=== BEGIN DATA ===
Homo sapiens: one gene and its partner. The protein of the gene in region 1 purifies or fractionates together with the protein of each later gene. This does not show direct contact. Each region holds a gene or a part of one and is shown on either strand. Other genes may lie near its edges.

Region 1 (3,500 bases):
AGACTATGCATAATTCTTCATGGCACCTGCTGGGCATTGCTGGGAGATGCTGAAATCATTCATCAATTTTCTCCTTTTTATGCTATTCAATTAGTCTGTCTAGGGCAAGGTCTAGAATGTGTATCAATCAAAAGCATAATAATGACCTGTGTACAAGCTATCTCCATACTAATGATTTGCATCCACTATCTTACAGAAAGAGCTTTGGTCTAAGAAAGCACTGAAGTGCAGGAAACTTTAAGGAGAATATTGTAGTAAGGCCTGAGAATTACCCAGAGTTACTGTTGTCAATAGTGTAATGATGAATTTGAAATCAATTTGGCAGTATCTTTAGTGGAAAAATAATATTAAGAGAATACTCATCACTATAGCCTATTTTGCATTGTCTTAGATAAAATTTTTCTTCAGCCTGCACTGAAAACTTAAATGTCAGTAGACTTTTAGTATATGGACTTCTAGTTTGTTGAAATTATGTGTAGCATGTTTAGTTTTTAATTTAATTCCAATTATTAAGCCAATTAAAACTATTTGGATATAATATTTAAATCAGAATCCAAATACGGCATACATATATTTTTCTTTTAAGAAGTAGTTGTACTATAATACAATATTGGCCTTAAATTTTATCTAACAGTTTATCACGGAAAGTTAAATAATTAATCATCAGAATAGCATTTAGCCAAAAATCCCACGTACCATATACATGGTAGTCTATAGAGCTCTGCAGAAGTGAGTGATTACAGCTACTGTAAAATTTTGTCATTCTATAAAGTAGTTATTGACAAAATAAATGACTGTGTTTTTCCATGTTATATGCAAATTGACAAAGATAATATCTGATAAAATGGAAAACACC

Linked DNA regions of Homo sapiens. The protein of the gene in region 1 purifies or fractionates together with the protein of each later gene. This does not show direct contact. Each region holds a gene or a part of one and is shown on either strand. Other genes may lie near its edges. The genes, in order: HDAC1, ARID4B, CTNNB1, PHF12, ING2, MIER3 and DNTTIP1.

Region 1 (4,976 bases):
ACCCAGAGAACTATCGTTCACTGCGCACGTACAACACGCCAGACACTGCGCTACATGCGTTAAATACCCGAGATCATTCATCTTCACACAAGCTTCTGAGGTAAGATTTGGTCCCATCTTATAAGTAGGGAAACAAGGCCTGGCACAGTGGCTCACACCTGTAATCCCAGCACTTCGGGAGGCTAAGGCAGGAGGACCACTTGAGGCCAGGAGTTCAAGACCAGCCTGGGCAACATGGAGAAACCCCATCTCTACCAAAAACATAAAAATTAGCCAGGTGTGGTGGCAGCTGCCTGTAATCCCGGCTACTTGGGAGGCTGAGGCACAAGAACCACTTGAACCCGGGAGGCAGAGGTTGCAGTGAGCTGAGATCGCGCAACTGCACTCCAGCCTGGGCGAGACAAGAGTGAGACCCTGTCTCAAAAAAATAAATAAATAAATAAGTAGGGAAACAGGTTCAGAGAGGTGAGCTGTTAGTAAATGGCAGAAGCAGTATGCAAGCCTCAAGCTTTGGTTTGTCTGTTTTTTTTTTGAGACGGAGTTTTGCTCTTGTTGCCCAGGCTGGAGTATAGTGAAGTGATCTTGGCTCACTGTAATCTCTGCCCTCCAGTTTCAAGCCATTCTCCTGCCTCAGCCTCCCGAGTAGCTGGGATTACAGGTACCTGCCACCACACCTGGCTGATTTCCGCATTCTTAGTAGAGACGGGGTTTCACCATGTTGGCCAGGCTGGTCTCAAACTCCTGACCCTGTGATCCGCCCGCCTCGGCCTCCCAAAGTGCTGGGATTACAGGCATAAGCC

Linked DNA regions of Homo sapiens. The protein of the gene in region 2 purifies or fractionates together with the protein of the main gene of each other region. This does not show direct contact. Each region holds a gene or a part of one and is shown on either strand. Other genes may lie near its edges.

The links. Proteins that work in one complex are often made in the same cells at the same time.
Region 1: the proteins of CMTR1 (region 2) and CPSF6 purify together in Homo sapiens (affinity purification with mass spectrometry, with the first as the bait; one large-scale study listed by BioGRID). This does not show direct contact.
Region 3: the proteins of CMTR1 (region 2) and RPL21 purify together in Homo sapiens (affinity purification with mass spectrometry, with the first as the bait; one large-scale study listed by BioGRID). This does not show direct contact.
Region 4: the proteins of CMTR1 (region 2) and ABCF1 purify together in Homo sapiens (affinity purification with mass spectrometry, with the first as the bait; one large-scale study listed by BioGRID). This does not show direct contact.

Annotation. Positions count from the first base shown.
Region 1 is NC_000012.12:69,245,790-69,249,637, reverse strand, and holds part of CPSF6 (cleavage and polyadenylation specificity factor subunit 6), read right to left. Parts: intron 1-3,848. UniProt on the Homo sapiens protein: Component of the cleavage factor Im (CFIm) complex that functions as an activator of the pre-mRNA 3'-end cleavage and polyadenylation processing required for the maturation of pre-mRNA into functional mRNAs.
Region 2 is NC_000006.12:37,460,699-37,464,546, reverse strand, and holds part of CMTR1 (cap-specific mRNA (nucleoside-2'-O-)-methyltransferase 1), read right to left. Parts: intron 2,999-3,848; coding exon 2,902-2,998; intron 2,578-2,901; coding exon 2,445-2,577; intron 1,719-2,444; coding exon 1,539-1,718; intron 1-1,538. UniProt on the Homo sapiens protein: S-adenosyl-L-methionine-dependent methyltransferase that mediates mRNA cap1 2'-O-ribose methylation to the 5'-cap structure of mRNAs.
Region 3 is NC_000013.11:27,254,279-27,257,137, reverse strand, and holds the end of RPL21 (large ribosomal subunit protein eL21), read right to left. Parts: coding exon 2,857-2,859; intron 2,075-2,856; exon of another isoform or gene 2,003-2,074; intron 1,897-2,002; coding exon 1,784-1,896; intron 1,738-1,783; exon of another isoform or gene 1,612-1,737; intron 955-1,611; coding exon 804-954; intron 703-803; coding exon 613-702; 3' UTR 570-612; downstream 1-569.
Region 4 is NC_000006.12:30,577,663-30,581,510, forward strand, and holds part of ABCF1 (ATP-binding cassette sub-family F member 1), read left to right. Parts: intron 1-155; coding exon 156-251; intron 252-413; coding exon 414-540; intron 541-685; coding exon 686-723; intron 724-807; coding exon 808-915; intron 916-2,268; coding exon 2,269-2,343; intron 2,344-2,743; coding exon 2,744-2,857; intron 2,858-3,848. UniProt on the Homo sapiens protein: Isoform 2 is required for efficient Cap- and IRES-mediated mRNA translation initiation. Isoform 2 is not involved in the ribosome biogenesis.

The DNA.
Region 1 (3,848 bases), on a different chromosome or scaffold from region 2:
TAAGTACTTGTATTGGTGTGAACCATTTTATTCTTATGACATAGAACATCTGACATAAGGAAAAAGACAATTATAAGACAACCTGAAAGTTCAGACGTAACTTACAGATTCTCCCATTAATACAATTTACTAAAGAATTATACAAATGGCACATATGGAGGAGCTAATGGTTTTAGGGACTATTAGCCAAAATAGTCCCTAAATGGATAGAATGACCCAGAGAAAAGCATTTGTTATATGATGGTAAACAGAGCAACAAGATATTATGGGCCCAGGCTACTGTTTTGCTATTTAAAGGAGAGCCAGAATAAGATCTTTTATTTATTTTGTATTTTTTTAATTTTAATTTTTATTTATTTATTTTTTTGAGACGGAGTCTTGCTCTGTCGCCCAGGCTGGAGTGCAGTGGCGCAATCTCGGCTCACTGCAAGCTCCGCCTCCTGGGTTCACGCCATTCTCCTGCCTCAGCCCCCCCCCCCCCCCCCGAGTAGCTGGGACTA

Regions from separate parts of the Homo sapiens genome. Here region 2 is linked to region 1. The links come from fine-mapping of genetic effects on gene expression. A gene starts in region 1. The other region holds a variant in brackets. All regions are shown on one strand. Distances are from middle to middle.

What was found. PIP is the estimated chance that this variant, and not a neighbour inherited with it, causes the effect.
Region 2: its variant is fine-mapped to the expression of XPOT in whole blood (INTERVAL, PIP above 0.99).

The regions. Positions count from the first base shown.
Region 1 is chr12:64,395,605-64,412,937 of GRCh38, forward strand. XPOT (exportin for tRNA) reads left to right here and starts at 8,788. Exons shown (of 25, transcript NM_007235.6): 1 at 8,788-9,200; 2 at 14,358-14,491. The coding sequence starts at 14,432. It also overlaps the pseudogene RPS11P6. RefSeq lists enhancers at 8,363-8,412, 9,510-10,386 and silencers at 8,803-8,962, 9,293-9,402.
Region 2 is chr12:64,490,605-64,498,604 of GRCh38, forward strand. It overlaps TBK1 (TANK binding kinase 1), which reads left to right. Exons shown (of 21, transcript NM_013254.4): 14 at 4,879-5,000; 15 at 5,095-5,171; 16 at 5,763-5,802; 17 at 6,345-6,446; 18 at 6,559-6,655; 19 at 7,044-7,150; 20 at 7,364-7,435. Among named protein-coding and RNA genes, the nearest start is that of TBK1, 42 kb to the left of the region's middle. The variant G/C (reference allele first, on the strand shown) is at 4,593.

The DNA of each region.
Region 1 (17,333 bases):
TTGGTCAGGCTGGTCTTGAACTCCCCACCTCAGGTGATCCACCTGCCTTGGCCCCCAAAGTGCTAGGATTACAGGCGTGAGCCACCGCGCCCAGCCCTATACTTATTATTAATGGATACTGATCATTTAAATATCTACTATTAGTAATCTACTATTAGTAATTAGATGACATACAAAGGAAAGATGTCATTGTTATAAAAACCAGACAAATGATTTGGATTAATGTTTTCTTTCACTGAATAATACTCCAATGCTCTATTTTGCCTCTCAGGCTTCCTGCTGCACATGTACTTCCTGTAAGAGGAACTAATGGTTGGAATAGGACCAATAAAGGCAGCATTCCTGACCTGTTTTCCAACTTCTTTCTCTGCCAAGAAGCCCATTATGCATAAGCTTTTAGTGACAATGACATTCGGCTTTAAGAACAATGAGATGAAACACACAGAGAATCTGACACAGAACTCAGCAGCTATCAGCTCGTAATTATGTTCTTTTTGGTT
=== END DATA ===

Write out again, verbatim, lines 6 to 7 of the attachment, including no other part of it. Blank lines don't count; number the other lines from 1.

ACCCAGAGAACTATCGTTCACTGCGCACGTACAACACGCCAGACACTGCGCTACATGCGTTAAATACCCGAGATCATTCATCTTCACACAAGCTTCTGAGGTAAGATTTGGTCCCATCTTATAAGTAGGGAAACAAGGCCTGGCACAGTGGCTCACACCTGTAATCCCAGCACTTCGGGAGGCTAAGGCAGGAGGACCACTTGAGGCCAGGAGTTCAAGACCAGCCTGGGCAACATGGAGAAACCCCATCTCTACCAAAAACATAAAAATTAGCCAGGTGTGGTGGCAGCTGCCTGTAATCCCGGCTACTTGGGAGGCTGAGGCACAAGAACCACTTGAACCCGGGAGGCAGAGGTTGCAGTGAGCTGAGATCGCGCAACTGCACTCCAGCCTGGGCGAGACAAGAGTGAGACCCTGTCTCAAAAAAATAAATAAATAAATAAGTAGGGAAACAGGTTCAGAGAGGTGAGCTGTTAGTAAATGGCAGAAGCAGTATGCAAGCCTCAAGCTTTGGTTTGTCTGTTTTTTTTTTGAGACGGAGTTTTGCTCTTGTTGCCCAGGCTGGAGTATAGTGAAGTGATCTTGGCTCACTGTAATCTCTGCCCTCCAGTTTCAAGCCATTCTCCTGCCTCAGCCTCCCGAGTAGCTGGGATTACAGGTACCTGCCACCACACCTGGCTGATTTCCGCATTCTTAGTAGAGACGGGGTTTCACCATGTTGGCCAGGCTGGTCTCAAACTCCTGACCCTGTGATCCGCCCGCCTCGGCCTCCCAAAGTGCTGGGATTACAGGCATAAGCC

Linked DNA regions of Homo sapiens. The protein of the gene in region 2 purifies or fractionates together with the protein of the main gene of each other region. This does not show direct contact. Each region holds a gene or a part of one and is shown on either strand. Other genes may lie near its edges.